Unfortunately, protecting the fracture reconstruction by limiting the knee’s range of motion leads to stiffness and quads weakness. These issues are the frustrating tail end of the injury".
No account of MTBing fractures would be complete without mention of spinal injuries. Amongst those identified in the Glentress Study, fractures occurred in the thoracic (1) and lumbar spine (1). In a larger study conducted at British Columbia's Whistler Bike Park, 21 out of 445 fractures affected the spine**. This included a case of quadriplegia sustained in a MTBer who fractured C7. First up, Roger Kockelbergh describing a "near miss",
“The second crash happened 10 minutes later. Rider 2 was following rider 3 in a deep tractor rut, they were riding downhill quickly but in control, however the rut included two deeper holes which rider 3 negotiated. Rider 2 hit the first hole and remained in control but his weight was forward, and on hitting the second hole he was thrown over the handlebars landing directly on his head. He sustained a sore and stiff neck, helmet shaped abrasions to his scalp and a badly broken helmet. He diverted to the nearest bike shop for a new helmet but did not seek medical attention. The abrasions healed quickly and the neck symptoms settled within 4 weeks with no adverse effects.”
Unfortunately, some are rather less fortunate. Here’s Intensivist Andy Luks describing a MTBer he treated,
"Several years ago I took care of a 27 year-old man who suffered a high cervical spinal cord injury whilst riding his mountain bike. He went off a 5 foot jump and when he landed, pitched over the handle bars and landed — helmeted at the time — directly on the top of his head. He immediately lost all motor function and was insensate below his shoulders. He was transferred to a hospital where he was found to be hypotensive and in need of vasopressors. Fortunately, he was breathing spontaneously. A CT scan revealed a burst fracture of the C4 vertebrae with extension into the spinal canal and he was subsequently transferred to our hospital. He had no other injuries.
Hypotension commonly occurs in those with spinal injuries affecting T6 or above. This is due to damage of sympathetic fibres essential for vasoconstriction. It is most often seen following the induction of anaesthesia and institution of mechanical ventilation. Over the course of 4-6 weeks this resolves as the activity of sympathetic reflexes increases. Distension of the bladder is a potent stimulus of this - often triggering sweating, vasoconstriction and hypertension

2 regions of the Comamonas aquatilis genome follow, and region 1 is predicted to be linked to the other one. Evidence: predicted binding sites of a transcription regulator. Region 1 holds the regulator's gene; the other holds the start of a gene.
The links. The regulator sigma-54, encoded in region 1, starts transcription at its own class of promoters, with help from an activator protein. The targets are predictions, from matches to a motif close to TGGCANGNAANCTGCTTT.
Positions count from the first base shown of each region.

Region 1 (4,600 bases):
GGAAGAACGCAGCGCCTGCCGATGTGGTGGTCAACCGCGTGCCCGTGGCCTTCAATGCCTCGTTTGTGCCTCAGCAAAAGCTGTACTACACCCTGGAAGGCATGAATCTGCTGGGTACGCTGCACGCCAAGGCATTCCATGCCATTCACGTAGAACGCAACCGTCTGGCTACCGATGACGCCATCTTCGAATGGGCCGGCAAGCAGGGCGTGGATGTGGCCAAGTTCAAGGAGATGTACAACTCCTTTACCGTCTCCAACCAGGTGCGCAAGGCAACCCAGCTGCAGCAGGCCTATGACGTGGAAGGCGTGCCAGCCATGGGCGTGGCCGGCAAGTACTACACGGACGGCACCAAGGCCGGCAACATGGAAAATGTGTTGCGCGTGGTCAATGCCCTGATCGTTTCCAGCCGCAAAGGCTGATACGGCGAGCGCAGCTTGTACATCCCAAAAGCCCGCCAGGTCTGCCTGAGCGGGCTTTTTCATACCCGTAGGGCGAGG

Upon arrival he was found to be breathless and noted to have an increased partial pressure of carbon dioxide on an arterial blood gas. He was intubated, placed on mechanical ventilation and transferred to the operating theatre for surgical stabilization of his spine. He had a relatively uneventful stay in our ICU and following the placement of a tracheotomy tube was transferred to the acute inpatient rehab ward. He was eventually able to wean himself off mechanical ventilation prior to discharge. Over the course of several years he regained a degree of function to the point that he is now described as having a C5 AIS B injury. Six months following his injury, he was riding a sit-ski device at a ski resort and is now back at work."
The American Spinal Injury Association's Impairment Scale (AIS) is a standardised assessment of neurological function. It ranges from A (no motor or sensory function) to E (normal motor and sensory function). Those with a C5 AIS B injury have preserved sensory function below C5 however motor function is absent
*Aitken SA et/al. Recreational mountain biking injuries. Emerg Med J 2011;28:274-279.
**Ashwell Z et/al. The epidemiology of mountain bike park injuries at the Whistler Bike Park, British Columbia (BC), Canada. Wilderness Envir Med 2012;23:140-145.
Writing about MTB injuries has been a real eye opener. I've learnt a lot. If you'd like to plug a gap in your knowledge and share your discoveries with a wider audience please get in touch. As I've learnt, there's lots of very experienced and knowledgeable people out there who are only too willing to spare some time to help! My thanks go to Mike Rodger and Tim Halsey for their assistance in preparing this post as well as Roger Barraclough, Simon Currin, Richard Dobson, Abbi Forsyth, Roger Kockelbergh, Andy Luks, Meg Owen and Mike Whiteside. Thank You!